So if you are dreaming about sipping a petit cafe on a terrace in Paris, you might first want to know what to order and where to get the good stuff. With prices ranging from 1€ standing at the counter to 4,50€ on a touristy terrace, here is what you can expect from coffee in Paris.
Un Café (café noir or café express)
Your typical tiny single shot of espresso, French-style, meaning too bitter, and carelessly made. I don’t like it but for a 1€ stand-up-at-the-bar-coffee, can you really go wrong? Yes.
This is my go-to coffee in France, even though I don’t like it that much. Coming in at about 2,40€ on a terrace, it is just an easy and reasonable, everyday choice. Un noisette (meaning a nut, but actually having nothing to do with nuts) is that same single shot of French “espresso” with a tiny dollop of milk and/or foam. This is the local version of a macchiato but nowhere near as good a somethings that Italians just do better
Un Cafe Allongé
The closest thing you will find to an american black coffee, but sort-of better. Basically un cafe with hot water added. Perfect for that black coffee drinker who finds a single shot espresso just a little too strong.
Un Café Crème (or simply Un Crème)
Significantly smaller than a café latte and socially acceptable to drink at any time, this is your classic one-shot café served in a larger cup with hot milk. If you’re lucky, the hot milk is served on the side so you can put in just the right amount for yourself. Not too bad on the scale of bad French coffee.
Un Cafe au Lait
Like a cappuccino in Italy, you should neverorder this anywhere other than your hotel and certainly not past 10:00 am. The French typically enjoy a café latte at home, in the mornings, in a bowl (for dunking un croissant, of course). It is socially unacceptable to order this in a cafe or bar in France and is certainly never to be ordered after a meal. Bah!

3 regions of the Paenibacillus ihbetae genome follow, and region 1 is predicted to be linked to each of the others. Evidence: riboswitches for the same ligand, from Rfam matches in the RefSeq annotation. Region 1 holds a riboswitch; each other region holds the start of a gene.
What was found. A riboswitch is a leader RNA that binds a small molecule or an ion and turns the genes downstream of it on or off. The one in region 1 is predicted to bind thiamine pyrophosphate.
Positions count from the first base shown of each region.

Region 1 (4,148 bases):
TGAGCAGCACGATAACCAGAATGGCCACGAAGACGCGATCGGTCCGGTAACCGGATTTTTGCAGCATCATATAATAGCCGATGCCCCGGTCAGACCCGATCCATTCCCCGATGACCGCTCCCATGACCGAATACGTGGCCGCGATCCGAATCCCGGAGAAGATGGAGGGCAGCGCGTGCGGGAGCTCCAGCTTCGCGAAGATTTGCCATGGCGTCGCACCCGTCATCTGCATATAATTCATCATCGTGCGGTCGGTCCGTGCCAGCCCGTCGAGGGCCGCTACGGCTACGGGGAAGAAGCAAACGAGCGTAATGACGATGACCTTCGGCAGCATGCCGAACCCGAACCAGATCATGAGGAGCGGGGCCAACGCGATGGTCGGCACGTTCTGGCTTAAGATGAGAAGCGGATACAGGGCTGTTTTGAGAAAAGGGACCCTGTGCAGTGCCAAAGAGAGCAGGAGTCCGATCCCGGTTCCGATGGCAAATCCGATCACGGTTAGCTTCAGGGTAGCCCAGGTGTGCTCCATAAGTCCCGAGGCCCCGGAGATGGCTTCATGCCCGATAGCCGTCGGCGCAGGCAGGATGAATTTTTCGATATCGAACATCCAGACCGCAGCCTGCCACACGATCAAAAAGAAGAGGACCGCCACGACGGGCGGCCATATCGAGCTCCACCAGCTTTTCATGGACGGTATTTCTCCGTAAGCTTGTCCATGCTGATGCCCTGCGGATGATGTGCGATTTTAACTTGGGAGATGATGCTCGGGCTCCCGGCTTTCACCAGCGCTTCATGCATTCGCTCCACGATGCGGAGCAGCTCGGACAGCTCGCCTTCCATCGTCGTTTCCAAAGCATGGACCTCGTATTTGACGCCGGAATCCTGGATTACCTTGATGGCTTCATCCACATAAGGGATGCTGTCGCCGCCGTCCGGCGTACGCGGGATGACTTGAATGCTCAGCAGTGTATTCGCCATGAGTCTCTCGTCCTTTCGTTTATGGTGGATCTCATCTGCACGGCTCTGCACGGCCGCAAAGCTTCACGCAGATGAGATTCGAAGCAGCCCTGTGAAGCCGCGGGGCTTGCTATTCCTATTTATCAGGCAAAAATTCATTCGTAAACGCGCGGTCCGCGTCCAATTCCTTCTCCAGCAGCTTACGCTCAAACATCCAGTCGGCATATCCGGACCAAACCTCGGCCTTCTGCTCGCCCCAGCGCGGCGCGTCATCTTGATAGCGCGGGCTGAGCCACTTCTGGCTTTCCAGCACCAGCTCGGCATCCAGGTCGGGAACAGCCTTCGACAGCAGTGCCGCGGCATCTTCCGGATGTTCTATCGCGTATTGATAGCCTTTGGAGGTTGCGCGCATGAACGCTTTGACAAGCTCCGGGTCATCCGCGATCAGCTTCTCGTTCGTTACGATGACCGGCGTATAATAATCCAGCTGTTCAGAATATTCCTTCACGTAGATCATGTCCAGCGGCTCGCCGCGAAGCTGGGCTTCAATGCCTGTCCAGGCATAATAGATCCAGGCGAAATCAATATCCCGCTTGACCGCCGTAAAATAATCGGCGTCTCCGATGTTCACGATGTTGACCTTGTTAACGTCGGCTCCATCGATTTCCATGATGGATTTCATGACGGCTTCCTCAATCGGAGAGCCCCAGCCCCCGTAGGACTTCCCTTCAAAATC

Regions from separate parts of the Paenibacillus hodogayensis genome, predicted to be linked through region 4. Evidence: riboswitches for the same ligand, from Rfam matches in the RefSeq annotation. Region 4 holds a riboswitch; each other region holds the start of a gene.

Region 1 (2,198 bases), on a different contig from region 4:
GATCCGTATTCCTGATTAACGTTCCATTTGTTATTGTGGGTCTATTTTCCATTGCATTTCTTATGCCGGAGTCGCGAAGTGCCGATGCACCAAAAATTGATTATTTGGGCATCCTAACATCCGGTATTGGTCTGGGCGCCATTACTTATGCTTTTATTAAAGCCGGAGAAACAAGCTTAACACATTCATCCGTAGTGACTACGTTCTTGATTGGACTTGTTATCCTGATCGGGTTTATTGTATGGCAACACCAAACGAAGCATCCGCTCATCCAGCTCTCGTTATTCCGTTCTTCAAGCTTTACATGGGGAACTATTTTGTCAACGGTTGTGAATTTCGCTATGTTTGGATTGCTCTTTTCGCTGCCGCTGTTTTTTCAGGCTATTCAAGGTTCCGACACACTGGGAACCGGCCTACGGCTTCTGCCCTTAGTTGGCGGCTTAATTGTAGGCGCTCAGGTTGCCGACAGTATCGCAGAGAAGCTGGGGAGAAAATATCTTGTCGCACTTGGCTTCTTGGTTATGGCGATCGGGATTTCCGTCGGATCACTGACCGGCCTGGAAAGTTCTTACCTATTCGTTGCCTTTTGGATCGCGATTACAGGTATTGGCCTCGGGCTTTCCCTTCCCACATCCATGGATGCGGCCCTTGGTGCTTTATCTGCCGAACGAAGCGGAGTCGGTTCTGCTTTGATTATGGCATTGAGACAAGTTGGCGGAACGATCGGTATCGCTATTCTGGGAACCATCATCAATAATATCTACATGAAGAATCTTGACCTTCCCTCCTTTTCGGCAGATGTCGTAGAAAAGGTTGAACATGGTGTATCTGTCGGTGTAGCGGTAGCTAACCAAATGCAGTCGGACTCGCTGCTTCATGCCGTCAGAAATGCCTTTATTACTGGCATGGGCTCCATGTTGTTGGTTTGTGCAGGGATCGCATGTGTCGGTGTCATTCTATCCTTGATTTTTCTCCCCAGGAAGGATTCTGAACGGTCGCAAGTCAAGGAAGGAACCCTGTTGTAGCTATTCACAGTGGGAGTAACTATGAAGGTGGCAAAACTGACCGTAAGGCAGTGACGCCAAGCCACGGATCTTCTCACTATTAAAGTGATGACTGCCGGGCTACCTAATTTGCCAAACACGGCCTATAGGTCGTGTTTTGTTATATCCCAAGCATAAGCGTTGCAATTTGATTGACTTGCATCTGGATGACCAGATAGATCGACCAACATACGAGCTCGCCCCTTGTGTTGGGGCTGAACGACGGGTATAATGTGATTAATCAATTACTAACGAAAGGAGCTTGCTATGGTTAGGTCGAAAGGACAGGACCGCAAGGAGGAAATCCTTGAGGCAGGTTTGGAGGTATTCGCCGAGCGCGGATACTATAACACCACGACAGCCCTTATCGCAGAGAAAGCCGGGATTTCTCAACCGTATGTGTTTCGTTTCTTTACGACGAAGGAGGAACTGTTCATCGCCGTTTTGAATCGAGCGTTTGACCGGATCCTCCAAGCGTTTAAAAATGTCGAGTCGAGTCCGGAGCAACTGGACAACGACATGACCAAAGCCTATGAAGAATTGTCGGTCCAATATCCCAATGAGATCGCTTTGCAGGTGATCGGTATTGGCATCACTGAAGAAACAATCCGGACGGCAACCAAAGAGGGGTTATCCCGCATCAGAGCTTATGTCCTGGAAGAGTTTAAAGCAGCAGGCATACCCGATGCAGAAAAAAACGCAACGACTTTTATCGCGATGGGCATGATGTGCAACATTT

This little treasure can even be found at the McCafe. It is a typical café that comes with a side of usually 3 – 5 petits fours such as a macaron, crème brûlée, a small scoop of ice cream or other teeny dessert. This is, in my opinion, a real delight and can even make the bad French coffee seem good.
Hint: If you don’t want to be an obvious bumbling tourist, please never order coffee with your meal. Not even with your dessert (unless your order a Café Gourmand). Un cafe or un noisette is typically ordered after dessert.
The Good Stuff
So if you’re a coffee snob or you come from a hipster coffee culture like Vancouver, or you just don’t like French coffee, you’ll want to know where to get the goods in Paris.
My personal favourite, Aussie-born (correct me if I’m wrong), is the flat white. With considerably less milk than a latte, this coffee has a much higher proportion of espresso to milk making it strong and smooth. I’m so happy to find this in Paris but at about 4,50€ a pop it’s not my everyday jolt.
A hipster café, filled with geeks and macbooks and good coffees. Best flat white in Paris, free wifi and located in lively South Pigalle. Metro Pigalle
Australian-influenced and offering fresh savoury breakfasts & lunches and of course, proper coffee (and free wi-fi). Closed on Tuesdays & Wednesdays. What!?!? Metro Jacques Bonsergent
Heard good things. Will report back.
This is not a coffee shop but a trendy new roastery offering Saturday morning coffee cuppings (tastings) in French and over-priced but very delicious beans from South America & Africa, roasted onsite. Open only on Saturdays. Bah, oui! Metro Pyrénées
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